Brazilian top-flight football clubs have been accumulating debts throughout the last decade and are currently struggling to pay creditors, putting at risk their own financial viability.
Among the multiple structural issues that hinder the development of Brazilian football, two intertwined problems loom over local clubs. Firstly, most clubs are run as non-profit organisations by short-sighted boards elected by silverware-thirsty members and, secondly, the Brazilian Football Association (“CBF”) struggles to enforce measures to guarantee healthy governance of football clubs.
In this context, Cruzeiro, one of the most popular clubs in Brazil was the subject of a police investigation after the board was accused of money laundering and fraud. Cruzeiro’s performance on the pitch suffered as a result of the turmoil and the club was relegated, compounding their economic problems.
A sports finance specialist working at a leading Brazilian bank, who has assisted the CBF in multiple regulatory projects told us, “The Pelé law in Brazil, which regulates professional sports contemplates sanctions for mismanagement. At the same time, several clubs have their own statutes, which allow members to seek legal action if the board misbehaves. But the main problem is that there are no external independent bodies who can regulate the clubs’ autonomy.”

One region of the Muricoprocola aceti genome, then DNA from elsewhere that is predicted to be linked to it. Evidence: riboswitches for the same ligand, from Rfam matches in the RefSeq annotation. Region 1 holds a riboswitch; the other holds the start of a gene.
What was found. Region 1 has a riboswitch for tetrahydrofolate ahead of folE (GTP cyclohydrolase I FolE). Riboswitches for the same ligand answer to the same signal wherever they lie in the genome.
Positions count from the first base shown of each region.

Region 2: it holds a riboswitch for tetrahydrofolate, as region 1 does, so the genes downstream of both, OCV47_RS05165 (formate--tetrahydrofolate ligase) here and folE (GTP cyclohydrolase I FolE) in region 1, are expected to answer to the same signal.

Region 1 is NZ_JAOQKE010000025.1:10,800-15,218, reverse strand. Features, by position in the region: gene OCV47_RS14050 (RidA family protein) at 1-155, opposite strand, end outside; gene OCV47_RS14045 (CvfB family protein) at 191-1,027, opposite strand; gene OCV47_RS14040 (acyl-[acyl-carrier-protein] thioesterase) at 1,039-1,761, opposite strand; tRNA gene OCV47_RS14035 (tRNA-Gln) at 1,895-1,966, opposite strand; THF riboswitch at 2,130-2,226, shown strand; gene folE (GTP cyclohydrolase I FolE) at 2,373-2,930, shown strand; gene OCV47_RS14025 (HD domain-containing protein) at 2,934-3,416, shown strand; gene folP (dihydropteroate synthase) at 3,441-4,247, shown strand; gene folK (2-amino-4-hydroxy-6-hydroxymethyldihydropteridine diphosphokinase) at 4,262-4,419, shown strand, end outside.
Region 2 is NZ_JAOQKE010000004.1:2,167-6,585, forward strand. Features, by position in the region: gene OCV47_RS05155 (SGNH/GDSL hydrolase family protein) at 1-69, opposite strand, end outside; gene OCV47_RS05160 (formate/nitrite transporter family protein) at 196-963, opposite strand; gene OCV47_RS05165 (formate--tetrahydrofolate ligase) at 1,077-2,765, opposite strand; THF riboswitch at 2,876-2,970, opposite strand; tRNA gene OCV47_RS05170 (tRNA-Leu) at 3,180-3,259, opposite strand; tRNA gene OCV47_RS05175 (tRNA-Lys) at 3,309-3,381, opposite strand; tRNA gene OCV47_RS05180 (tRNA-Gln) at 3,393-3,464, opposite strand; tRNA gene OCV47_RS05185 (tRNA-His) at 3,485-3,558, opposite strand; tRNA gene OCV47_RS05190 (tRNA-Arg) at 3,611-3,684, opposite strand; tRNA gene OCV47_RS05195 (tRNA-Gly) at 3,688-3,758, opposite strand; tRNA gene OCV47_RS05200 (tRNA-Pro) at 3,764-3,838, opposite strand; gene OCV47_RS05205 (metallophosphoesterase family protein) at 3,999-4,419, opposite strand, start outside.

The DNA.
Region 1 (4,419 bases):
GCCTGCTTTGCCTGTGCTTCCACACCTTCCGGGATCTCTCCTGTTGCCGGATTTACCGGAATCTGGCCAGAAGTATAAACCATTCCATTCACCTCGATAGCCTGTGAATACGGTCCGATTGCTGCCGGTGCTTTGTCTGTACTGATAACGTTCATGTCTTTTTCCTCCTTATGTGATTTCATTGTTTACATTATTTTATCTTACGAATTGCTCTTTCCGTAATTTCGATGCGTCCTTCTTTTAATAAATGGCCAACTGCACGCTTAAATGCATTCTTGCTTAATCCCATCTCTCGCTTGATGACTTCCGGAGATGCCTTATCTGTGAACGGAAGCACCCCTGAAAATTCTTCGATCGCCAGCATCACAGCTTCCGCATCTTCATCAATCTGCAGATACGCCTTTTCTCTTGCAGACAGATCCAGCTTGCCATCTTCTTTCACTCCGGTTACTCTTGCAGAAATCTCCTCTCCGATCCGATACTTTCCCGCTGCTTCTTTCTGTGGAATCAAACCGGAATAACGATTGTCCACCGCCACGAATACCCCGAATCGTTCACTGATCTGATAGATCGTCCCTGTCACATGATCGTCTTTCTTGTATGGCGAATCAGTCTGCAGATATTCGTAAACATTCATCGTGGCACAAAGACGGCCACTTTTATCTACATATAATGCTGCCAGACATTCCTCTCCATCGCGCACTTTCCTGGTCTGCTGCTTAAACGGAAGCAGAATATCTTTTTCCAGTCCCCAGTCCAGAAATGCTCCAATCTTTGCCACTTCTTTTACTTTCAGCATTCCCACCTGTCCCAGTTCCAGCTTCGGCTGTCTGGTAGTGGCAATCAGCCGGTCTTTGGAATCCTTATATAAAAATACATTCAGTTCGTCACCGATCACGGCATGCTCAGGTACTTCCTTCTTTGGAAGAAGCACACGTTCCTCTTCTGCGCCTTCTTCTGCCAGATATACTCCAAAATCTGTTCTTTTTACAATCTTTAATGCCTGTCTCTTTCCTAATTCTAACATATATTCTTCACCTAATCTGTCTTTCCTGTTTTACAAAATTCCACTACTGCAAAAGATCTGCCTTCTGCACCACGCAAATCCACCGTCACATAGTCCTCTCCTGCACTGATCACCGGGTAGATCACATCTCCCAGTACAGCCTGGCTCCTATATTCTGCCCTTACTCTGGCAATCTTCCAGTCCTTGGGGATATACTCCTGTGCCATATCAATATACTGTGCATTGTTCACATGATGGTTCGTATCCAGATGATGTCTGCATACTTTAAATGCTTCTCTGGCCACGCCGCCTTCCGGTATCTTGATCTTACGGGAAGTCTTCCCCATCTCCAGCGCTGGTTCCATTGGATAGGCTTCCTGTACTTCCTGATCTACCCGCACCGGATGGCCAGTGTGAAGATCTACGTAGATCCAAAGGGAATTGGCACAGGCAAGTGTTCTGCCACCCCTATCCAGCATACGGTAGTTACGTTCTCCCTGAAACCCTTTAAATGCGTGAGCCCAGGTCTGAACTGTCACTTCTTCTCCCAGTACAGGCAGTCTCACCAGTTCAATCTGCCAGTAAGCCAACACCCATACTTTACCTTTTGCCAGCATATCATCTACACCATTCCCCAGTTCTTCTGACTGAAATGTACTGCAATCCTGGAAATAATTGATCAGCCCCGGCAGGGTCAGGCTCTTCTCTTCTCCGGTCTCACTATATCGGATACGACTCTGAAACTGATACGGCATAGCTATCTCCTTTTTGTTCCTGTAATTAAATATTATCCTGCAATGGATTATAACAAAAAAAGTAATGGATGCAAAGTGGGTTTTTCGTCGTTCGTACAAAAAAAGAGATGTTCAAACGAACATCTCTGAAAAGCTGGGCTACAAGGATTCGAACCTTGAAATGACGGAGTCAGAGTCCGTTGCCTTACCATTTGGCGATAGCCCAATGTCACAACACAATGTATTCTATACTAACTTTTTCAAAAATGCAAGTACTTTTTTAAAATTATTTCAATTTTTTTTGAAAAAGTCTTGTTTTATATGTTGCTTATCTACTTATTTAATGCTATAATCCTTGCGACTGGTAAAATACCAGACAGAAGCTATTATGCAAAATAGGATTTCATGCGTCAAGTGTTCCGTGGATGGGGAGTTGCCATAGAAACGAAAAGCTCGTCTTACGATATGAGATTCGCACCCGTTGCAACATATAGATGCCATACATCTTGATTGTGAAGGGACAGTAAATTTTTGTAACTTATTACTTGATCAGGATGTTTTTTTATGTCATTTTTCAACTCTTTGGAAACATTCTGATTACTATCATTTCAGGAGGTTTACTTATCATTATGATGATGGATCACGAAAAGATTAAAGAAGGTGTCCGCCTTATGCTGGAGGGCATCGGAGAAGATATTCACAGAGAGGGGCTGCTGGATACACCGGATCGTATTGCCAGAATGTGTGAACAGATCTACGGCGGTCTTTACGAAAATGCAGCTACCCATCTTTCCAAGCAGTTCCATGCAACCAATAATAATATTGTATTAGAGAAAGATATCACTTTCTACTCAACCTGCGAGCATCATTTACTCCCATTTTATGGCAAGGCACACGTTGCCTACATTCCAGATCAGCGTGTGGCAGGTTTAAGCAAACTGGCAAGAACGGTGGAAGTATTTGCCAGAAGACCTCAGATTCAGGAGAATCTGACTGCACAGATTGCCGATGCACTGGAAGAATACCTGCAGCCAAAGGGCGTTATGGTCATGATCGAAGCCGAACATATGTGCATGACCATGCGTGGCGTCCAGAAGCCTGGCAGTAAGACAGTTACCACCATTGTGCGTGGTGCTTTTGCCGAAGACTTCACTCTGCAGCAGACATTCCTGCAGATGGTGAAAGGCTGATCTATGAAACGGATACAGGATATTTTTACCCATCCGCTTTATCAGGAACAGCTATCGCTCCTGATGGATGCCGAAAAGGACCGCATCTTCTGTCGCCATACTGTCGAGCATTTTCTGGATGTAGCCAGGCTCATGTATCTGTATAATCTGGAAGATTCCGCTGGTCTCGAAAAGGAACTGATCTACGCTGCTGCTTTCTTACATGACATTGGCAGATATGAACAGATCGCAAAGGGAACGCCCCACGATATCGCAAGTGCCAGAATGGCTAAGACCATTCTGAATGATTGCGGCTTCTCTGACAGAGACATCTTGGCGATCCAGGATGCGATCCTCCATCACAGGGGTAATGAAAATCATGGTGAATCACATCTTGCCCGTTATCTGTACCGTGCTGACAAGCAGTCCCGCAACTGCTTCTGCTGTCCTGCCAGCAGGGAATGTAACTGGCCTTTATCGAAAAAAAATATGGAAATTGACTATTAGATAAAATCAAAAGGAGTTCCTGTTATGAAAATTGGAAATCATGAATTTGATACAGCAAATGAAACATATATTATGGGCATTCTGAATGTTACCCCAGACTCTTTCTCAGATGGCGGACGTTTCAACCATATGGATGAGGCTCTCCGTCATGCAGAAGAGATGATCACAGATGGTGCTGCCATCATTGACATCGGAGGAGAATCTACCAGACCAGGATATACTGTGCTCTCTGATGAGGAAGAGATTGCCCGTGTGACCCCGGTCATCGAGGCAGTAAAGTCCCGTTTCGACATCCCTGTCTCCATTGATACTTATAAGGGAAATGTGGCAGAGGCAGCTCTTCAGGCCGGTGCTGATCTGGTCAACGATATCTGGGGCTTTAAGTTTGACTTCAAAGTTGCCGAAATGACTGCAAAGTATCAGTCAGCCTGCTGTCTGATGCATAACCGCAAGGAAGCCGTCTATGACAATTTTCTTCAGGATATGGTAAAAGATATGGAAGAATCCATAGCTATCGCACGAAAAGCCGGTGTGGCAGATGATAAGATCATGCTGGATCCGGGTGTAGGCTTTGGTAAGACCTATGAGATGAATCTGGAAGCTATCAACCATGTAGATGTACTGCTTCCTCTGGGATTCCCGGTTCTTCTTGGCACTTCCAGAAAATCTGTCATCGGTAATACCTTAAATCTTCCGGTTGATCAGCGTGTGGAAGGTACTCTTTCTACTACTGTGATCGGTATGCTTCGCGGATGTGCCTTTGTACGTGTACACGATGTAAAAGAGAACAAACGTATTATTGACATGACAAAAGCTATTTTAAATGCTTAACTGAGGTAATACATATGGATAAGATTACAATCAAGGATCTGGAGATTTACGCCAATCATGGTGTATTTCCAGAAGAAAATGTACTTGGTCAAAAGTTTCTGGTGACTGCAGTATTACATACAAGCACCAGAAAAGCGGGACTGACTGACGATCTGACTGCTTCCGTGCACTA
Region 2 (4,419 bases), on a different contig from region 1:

Questioned about a potential solution to the problem, the sports finance specialist said, “The CBF is trying to implement a financial fair play system, similar to the one implemented by UEFA in Europe [limiting clubs’ expenditures to their earnings]. I am confident that this will help clubs to run their finances properly, as it will start with warnings and escalate to sanctions. However, the core problem remains in the clubs’ ownership, as not-for-profit associations, presidents and boards are not required to provide financial guarantees.”
“Brazilian clubs are not particularly attractive to foreign investors … it is easier to invest in players.”
Former Premier League player and agent
A former Premier League footballer and player agent with interests in Brazil told us, “Brazilian clubs are not particularly attractive to foreign investors, as they cannot compete with European rivals in terms of profits generated by TV-rights and sponsorship deals. It is easier to invest in players, but Brazilian clubs inflate transfer fees once young players make their debuts in the top-flight. Since Brazilian clubs are desperate for cash, they sell players’ rights to third-party investors, which makes it even harder for European clubs to negotiate with their Brazilian counterparts. It’s a mess.”
“Brazilian clubs need a common negotiating front to sell their TV rights deals.”
Sports finance specialist
The sports finance specialist emphasised that “the Brazilian football market is a place with lots of opportunities for foreign investors but, again, the individualist nature of Brazilian clubs, which stands in the way of CBF’s reform attempts, puts investors off. Like in Europe, Brazilian clubs need a common negotiating front to sell their TV rights deals. These are the things that international investors appreciate.”